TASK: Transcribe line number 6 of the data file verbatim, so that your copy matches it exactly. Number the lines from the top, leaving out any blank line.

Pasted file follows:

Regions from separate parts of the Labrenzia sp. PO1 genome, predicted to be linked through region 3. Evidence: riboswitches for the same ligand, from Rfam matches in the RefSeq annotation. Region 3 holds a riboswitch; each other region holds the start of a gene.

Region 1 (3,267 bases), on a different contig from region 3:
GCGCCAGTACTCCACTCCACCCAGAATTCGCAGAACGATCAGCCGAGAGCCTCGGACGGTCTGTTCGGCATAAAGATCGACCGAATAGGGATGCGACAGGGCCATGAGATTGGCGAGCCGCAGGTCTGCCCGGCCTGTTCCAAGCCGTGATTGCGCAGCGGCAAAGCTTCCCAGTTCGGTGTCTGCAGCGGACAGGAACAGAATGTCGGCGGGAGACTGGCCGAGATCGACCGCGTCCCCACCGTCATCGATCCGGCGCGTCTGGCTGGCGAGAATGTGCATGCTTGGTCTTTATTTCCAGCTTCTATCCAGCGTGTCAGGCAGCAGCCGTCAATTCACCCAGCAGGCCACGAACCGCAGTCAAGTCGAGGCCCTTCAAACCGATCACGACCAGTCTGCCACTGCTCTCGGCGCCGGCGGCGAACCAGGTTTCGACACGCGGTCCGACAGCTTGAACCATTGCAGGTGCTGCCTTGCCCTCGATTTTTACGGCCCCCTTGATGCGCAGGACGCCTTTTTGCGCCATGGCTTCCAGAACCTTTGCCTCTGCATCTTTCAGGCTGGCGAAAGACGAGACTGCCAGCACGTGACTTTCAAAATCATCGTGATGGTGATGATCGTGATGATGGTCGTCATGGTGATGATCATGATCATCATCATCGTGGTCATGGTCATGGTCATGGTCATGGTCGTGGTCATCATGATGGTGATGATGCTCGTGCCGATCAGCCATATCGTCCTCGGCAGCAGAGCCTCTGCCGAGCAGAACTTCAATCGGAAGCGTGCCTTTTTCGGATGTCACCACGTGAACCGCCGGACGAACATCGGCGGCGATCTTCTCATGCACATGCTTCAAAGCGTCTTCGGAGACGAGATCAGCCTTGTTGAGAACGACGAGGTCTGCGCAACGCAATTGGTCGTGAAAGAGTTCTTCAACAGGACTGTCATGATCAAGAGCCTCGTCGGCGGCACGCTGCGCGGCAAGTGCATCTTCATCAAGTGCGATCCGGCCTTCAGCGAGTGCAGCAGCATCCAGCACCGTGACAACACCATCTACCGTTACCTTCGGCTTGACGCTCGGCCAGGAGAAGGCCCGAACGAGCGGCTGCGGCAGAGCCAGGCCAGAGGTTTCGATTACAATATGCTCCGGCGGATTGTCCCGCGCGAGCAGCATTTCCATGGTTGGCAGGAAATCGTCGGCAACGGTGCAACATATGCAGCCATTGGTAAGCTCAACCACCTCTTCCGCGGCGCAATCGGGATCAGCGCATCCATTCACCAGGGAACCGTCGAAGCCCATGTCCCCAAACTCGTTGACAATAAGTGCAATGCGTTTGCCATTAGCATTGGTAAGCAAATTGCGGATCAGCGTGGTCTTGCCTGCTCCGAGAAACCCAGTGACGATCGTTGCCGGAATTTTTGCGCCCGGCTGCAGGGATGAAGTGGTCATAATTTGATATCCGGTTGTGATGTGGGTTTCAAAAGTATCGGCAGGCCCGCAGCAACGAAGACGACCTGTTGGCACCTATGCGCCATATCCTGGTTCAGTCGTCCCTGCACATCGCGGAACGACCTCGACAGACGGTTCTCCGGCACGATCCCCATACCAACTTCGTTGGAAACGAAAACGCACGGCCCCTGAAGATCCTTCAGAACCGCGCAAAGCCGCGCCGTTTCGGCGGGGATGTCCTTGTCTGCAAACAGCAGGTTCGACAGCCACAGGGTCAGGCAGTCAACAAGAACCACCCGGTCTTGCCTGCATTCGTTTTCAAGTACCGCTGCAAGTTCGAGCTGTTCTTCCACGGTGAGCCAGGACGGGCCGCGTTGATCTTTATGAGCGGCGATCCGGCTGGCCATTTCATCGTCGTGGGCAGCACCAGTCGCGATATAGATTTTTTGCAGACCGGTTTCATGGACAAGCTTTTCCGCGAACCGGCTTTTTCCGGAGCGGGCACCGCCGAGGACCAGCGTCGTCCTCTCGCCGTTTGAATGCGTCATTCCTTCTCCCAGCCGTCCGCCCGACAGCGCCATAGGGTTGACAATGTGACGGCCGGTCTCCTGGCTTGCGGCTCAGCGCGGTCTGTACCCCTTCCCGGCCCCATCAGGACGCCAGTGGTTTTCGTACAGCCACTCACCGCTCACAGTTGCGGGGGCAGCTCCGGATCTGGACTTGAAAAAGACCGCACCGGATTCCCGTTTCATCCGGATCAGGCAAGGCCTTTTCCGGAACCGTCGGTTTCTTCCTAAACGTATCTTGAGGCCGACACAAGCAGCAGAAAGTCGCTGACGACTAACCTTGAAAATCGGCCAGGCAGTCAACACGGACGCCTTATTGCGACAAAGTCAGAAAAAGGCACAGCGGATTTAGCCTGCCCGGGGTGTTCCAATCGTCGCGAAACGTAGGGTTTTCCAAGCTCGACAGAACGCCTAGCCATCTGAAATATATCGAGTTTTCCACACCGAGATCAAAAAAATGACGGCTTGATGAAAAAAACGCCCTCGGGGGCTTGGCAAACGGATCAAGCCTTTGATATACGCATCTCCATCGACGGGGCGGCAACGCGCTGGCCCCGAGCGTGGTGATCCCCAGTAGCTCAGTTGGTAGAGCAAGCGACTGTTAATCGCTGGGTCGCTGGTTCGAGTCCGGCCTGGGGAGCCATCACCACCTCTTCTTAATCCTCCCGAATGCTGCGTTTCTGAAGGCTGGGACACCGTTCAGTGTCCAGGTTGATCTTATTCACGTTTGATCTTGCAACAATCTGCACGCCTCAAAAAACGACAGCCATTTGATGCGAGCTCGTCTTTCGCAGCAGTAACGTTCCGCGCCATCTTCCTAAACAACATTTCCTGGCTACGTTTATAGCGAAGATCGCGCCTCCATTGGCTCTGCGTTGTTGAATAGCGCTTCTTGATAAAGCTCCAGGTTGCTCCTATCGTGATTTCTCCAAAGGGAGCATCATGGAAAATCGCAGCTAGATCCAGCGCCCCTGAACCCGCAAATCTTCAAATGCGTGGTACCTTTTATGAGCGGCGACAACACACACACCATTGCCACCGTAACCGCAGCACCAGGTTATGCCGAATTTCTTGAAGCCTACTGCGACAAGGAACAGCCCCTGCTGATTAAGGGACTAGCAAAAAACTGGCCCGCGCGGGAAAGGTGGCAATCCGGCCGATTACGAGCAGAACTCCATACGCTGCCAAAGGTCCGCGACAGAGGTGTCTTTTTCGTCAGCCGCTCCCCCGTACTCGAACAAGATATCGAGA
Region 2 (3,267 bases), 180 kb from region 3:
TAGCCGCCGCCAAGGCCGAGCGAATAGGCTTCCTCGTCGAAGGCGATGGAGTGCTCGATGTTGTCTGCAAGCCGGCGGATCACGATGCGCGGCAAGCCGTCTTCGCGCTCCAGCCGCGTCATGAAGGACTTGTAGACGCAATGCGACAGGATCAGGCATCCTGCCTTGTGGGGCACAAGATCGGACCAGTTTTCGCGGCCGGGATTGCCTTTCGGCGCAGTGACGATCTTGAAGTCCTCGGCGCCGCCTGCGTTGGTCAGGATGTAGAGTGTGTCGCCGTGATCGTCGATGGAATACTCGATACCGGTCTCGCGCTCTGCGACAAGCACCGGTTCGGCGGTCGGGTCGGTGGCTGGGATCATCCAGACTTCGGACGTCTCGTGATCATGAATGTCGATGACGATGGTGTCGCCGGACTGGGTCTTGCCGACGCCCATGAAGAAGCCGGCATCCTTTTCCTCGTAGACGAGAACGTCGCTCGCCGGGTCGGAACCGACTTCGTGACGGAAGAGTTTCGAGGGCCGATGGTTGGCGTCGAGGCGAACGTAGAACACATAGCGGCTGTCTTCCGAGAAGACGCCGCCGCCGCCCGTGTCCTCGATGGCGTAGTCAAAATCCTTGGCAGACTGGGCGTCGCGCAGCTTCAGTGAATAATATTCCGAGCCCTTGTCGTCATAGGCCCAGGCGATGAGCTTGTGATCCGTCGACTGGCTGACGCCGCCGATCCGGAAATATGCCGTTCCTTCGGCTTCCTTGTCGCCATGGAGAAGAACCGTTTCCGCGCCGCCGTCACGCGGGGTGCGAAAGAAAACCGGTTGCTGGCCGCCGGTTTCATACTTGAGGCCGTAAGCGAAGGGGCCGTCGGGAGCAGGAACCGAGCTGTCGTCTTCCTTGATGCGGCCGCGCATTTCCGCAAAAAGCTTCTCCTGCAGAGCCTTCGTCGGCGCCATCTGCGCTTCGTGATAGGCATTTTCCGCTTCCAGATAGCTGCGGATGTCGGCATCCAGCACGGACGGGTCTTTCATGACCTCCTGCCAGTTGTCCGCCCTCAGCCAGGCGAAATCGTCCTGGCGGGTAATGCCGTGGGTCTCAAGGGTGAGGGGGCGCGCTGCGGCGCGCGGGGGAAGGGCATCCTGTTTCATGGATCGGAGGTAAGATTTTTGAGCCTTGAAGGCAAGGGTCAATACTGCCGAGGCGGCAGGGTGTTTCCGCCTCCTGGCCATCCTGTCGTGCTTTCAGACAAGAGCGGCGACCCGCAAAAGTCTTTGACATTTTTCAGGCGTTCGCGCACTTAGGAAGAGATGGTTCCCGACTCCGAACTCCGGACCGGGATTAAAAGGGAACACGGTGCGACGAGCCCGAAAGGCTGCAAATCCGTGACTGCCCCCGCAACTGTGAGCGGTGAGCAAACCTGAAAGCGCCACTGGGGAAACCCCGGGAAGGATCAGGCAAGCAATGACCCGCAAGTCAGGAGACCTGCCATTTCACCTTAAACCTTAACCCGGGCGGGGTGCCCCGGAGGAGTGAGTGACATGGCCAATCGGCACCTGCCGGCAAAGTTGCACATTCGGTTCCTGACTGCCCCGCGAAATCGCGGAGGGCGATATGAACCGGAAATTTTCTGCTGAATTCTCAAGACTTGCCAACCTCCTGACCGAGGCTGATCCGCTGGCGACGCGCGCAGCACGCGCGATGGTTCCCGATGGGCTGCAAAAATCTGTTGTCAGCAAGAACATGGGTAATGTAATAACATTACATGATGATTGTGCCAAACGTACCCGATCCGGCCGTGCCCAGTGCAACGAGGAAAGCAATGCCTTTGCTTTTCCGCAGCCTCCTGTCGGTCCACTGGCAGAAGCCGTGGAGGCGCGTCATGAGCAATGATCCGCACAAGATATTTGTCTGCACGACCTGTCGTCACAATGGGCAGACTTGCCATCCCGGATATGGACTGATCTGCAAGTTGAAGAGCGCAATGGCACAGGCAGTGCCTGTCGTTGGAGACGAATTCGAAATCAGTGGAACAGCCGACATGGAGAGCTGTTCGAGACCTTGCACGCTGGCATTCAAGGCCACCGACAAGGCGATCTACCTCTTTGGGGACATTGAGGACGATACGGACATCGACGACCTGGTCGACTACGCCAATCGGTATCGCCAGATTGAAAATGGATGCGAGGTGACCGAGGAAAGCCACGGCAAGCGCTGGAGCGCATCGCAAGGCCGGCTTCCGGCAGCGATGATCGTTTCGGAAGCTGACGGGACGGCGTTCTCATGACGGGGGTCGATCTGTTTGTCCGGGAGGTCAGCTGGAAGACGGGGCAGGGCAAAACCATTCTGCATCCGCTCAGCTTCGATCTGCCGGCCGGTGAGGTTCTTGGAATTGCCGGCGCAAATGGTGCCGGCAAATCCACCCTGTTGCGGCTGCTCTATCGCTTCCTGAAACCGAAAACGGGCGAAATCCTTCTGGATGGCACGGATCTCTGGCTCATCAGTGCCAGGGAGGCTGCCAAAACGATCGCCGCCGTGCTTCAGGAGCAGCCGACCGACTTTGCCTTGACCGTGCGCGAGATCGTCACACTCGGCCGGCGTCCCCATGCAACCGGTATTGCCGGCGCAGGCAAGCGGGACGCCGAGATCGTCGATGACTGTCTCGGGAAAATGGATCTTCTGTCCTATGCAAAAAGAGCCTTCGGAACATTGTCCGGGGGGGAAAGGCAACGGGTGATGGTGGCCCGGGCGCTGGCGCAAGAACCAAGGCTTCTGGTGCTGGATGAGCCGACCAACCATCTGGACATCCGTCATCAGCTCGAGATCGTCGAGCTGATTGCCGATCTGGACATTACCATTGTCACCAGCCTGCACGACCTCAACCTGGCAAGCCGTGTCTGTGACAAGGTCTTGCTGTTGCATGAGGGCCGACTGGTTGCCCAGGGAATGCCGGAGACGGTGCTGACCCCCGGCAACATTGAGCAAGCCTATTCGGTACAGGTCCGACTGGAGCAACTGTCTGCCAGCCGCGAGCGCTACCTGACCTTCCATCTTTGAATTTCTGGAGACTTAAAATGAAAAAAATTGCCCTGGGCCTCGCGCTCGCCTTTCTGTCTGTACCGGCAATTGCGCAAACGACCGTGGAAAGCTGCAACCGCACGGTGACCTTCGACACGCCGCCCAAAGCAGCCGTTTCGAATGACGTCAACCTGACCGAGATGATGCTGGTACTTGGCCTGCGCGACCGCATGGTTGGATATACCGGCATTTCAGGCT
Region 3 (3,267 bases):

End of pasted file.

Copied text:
Region 3 (3,267 bases):